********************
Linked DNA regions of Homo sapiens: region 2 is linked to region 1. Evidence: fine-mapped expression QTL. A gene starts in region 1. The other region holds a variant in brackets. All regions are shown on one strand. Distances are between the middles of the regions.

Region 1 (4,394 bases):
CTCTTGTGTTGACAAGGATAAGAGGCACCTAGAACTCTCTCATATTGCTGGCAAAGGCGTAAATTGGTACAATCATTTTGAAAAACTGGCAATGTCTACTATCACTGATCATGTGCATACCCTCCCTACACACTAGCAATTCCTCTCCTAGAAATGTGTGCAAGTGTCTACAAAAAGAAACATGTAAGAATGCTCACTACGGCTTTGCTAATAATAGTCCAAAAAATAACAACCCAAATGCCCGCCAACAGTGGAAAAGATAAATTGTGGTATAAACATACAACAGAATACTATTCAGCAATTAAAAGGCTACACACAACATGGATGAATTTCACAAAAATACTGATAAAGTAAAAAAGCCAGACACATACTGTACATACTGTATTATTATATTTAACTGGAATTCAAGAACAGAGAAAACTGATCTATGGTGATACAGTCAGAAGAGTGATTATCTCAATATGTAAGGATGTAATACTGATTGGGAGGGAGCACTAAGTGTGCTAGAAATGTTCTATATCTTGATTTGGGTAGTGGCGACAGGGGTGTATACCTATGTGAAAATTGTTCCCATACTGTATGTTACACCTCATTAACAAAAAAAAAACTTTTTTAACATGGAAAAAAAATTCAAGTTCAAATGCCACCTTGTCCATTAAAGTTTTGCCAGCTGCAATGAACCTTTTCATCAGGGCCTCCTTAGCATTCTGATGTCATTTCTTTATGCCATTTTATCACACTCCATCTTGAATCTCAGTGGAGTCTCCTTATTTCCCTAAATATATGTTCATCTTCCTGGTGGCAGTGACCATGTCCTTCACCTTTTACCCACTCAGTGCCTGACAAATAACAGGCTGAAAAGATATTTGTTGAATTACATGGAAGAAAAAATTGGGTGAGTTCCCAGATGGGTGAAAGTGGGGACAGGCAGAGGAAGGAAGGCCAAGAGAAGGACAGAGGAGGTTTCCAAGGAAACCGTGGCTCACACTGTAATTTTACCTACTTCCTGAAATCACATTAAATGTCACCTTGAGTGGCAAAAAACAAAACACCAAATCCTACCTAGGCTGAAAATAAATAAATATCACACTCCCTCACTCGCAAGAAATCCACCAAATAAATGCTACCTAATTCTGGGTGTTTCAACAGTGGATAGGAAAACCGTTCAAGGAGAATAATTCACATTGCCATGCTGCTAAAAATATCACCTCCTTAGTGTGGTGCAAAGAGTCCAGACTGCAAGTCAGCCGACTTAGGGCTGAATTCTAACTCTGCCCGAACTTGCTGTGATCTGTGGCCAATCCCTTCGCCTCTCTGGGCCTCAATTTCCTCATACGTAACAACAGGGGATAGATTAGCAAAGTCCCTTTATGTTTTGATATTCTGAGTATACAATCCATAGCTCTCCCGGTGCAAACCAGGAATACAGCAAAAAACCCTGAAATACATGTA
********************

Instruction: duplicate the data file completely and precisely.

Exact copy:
Linked DNA regions of Homo sapiens: region 2 is linked to region 1. Evidence: fine-mapped expression QTL. A gene starts in region 1. The other region holds a variant in brackets. All regions are shown on one strand. Distances are between the middles of the regions.

Region 1 (4,394 bases):
CTCTTGTGTTGACAAGGATAAGAGGCACCTAGAACTCTCTCATATTGCTGGCAAAGGCGTAAATTGGTACAATCATTTTGAAAAACTGGCAATGTCTACTATCACTGATCATGTGCATACCCTCCCTACACACTAGCAATTCCTCTCCTAGAAATGTGTGCAAGTGTCTACAAAAAGAAACATGTAAGAATGCTCACTACGGCTTTGCTAATAATAGTCCAAAAAATAACAACCCAAATGCCCGCCAACAGTGGAAAAGATAAATTGTGGTATAAACATACAACAGAATACTATTCAGCAATTAAAAGGCTACACACAACATGGATGAATTTCACAAAAATACTGATAAAGTAAAAAAGCCAGACACATACTGTACATACTGTATTATTATATTTAACTGGAATTCAAGAACAGAGAAAACTGATCTATGGTGATACAGTCAGAAGAGTGATTATCTCAATATGTAAGGATGTAATACTGATTGGGAGGGAGCACTAAGTGTGCTAGAAATGTTCTATATCTTGATTTGGGTAGTGGCGACAGGGGTGTATACCTATGTGAAAATTGTTCCCATACTGTATGTTACACCTCATTAACAAAAAAAAAACTTTTTTAACATGGAAAAAAAATTCAAGTTCAAATGCCACCTTGTCCATTAAAGTTTTGCCAGCTGCAATGAACCTTTTCATCAGGGCCTCCTTAGCATTCTGATGTCATTTCTTTATGCCATTTTATCACACTCCATCTTGAATCTCAGTGGAGTCTCCTTATTTCCCTAAATATATGTTCATCTTCCTGGTGGCAGTGACCATGTCCTTCACCTTTTACCCACTCAGTGCCTGACAAATAACAGGCTGAAAAGATATTTGTTGAATTACATGGAAGAAAAAATTGGGTGAGTTCCCAGATGGGTGAAAGTGGGGACAGGCAGAGGAAGGAAGGCCAAGAGAAGGACAGAGGAGGTTTCCAAGGAAACCGTGGCTCACACTGTAATTTTACCTACTTCCTGAAATCACATTAAATGTCACCTTGAGTGGCAAAAAACAAAACACCAAATCCTACCTAGGCTGAAAATAAATAAATATCACACTCCCTCACTCGCAAGAAATCCACCAAATAAATGCTACCTAATTCTGGGTGTTTCAACAGTGGATAGGAAAACCGTTCAAGGAGAATAATTCACATTGCCATGCTGCTAAAAATATCACCTCCTTAGTGTGGTGCAAAGAGTCCAGACTGCAAGTCAGCCGACTTAGGGCTGAATTCTAACTCTGCCCGAACTTGCTGTGATCTGTGGCCAATCCCTTCGCCTCTCTGGGCCTCAATTTCCTCATACGTAACAACAGGGGATAGATTAGCAAAGTCCCTTTATGTTTTGATATTCTGAGTATACAATCCATAGCTCTCCCGGTGCAAACCAGGAATACAGCAAAAAACCCTGAAATACATGTA